Even if you’re only paying 150€ to 300€ a semester to get a degree in Germany, you still need to make some money to pay for all that beer and Döner you’ll be buying. I suppose rent, groceries, health insurance, and maybe a haircut or two would also be necessary, but that’s up to you. Getting a student job in Germany is probably one of the simplest ways to pay for such luxuries. These jobs are generally easier to find and keep than a normal part-time or full-time position. Keep reading if you want to know how to sort one out.
Restrictions on Your Student Job in Germany
Before we get started talking about getting a student job in Germany, we need to cover the various restrictions on working that come with your student visa/residence permit. There are a few major restrictions that come with your student residence permit in Germany.
- You are limited to what ends up being about “half-time” work. Technically, you’re limited to 120 full- or 240 half-days per year. Even students from Germany and other EU countries can only work up to 20 hours/week without contributing to the social security system.
- Work as a Hiwi or during an internship required by your program (both explained below) are exceptions to this limit and do not count towards it.
- You cannot be “self-employed” (no freelancing, unless you receive permission)
- This includes work online for any company, anywhere.
- Starting your own company comes with a variety of different rules that also probably vary by state and city.
For more information, check out this detailed document from the German government aptly named “Studying and Working in Germany”. It’s up to date, official, and easy to read making it an invaluable resource in this world of scattered information about immigration. I highly recommend reading through it! For more information, I’ve done a bit of research for you that might provide some more insight. I recommend the following articles, even though many contain similar information.
What’s a Student Job in Germany
I moved to Germany after working two years in a civil engineering consulting company doing mostly road and airport design work. With that experience, I could have much more easily just moved to Hawaii and picked up where I left off. Sure, Hawaii has different state laws and regulations on the work I had been doing. But, I knew all the basics and I knew what would be different. So why settle for a student job in Germany as opposed to working as a civil engineer here during my studies? Unfortunately, many different challenges pop up when trying to do the same in another country, at least in this field.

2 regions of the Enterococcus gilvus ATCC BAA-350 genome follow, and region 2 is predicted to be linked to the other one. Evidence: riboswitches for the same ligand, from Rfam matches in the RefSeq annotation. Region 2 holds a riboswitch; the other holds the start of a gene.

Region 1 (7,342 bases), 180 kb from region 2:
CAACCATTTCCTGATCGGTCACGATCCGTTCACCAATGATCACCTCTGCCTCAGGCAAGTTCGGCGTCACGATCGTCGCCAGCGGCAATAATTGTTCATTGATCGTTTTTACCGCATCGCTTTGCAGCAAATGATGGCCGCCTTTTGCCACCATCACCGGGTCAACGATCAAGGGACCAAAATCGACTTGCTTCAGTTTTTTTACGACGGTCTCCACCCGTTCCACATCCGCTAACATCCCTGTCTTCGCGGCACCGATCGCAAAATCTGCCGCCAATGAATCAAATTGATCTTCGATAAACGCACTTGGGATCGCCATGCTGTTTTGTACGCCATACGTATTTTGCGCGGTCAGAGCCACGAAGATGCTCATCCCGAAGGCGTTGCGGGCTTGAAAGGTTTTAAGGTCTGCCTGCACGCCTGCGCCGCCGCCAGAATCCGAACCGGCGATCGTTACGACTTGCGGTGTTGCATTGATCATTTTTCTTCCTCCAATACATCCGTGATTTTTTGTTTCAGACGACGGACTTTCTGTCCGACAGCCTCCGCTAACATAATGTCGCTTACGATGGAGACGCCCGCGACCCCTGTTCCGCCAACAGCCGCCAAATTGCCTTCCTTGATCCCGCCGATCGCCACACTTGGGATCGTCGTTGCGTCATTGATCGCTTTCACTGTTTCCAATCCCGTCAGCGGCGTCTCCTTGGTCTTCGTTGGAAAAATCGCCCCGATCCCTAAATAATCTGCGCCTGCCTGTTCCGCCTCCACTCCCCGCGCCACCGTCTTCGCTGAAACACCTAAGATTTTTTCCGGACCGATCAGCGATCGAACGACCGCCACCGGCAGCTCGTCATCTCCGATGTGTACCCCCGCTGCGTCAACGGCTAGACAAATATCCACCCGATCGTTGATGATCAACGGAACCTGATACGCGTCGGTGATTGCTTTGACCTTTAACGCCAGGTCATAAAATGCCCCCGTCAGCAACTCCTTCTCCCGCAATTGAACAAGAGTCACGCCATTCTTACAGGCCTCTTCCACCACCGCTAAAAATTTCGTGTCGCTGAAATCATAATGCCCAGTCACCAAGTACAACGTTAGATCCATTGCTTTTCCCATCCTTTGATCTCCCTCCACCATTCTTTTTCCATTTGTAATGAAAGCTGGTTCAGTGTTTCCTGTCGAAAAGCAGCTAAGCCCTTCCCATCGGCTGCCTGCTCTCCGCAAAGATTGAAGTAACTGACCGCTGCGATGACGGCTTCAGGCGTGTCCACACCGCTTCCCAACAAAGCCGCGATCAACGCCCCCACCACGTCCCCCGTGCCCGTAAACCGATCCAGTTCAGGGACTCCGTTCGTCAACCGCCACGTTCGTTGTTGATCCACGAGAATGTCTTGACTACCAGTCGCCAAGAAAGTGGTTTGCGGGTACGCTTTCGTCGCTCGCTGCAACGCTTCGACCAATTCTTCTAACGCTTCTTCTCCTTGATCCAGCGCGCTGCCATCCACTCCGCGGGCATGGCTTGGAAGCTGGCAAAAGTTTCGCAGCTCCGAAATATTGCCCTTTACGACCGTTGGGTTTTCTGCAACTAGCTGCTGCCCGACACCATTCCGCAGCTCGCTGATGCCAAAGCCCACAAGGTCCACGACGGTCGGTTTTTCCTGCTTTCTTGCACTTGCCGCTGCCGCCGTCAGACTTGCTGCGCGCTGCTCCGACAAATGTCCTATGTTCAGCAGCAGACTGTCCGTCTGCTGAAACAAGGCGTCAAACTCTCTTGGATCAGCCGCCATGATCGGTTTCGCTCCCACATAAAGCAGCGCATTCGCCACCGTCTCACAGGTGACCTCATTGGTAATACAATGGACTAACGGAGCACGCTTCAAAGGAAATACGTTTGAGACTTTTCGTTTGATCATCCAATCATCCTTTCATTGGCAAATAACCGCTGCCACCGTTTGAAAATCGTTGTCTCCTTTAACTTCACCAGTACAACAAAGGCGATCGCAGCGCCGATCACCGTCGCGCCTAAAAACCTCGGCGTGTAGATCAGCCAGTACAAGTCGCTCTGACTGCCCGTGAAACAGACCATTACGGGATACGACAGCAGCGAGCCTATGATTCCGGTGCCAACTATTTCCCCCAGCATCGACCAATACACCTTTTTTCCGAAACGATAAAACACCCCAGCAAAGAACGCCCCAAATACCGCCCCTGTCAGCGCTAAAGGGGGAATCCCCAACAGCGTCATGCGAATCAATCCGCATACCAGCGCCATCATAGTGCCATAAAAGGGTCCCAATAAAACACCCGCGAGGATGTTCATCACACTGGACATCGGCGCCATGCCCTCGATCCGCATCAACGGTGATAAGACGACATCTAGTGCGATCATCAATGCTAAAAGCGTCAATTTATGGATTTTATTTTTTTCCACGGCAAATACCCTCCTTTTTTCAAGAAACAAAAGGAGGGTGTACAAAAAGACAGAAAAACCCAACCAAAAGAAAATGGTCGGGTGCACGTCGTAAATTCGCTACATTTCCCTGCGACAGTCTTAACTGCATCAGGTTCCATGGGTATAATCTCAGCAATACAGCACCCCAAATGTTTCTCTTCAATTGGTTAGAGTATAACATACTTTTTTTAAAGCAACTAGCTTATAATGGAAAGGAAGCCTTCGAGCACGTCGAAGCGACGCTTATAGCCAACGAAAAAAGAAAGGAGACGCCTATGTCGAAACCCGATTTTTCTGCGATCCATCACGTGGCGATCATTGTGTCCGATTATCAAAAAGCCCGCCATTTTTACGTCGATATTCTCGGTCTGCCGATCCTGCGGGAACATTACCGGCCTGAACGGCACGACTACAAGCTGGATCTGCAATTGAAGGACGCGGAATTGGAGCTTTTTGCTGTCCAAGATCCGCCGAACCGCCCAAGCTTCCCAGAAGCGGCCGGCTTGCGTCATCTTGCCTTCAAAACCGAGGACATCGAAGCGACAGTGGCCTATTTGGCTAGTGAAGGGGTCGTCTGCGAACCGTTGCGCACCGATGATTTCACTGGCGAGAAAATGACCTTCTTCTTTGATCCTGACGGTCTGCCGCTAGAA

Difficulties Finding a “Real” Job in Germany
Aside from not speaking the language when I came here (one of the 3 Mistakes I Made Moving to Germany), I was also unfamiliar with all the other differences in my field. A German who had already worked two years in the field would have been lightyears ahead of me at that point. I wouldn’t have had any idea where to start to look for the local regulations, agencies, processes, suppliers, contractors, codes, etc., etc. On top of that, how common do people in entry-level engineering positions work part-time? There are also visa issues to overcome. Namely, the foreigner’s office would need to be convinced that the job couldn’t be filled by a German.
Getting a job anywhere near the level of what I was doing before was out of the question. At least in the beginning. Hell, even the Italians, directly to the south of me as I write this would have trouble moving here and trying to start their career. Check out this helpful thread from Toytown that has some good back and forth between the OP and the other users about moving to Germany and entry-level employment.
So what did I, and many others do? We got student jobs.
As an international student, there are a few types of jobs you’re more likely to find and get. You are allowed to work anywhere, doing any job you’re legally qualified for, and that they’ll hire you for. However, it’s just unrealistic to expect to waltz into a “real” position at a German company without knowledge of how things work here.
Minijobs in Germany
A Minijob in Germany is a specific type of job contract most often used by students. Actually, these are probably the most common type of student job in Germany because they span all fields. As long as the job nets you less than 450€/month it qualifies as a Minijob. I’ve seen advertisements all around for Minijobs. Waiters, kitchen staff, cleaners, nannies, Hiwis, tutors, etc. They’re so prevalent that job search sites even include a category just for Minijobs.
There are some pros and cons to getting a basic Minijob at a restaurant or elsewhere in service or retail. Often these jobs can be dead ends. Businesses can see them as a way to pay less in health insurance for their employees if they can live without a part- or full-time employee. However, they are much easier to get and find. Here are some sites that have tons of Minijobs (as well as others) available, just in Munich. Searches with the keywords “Aushilfe” or “Nebenjob” yield similar kinds of results.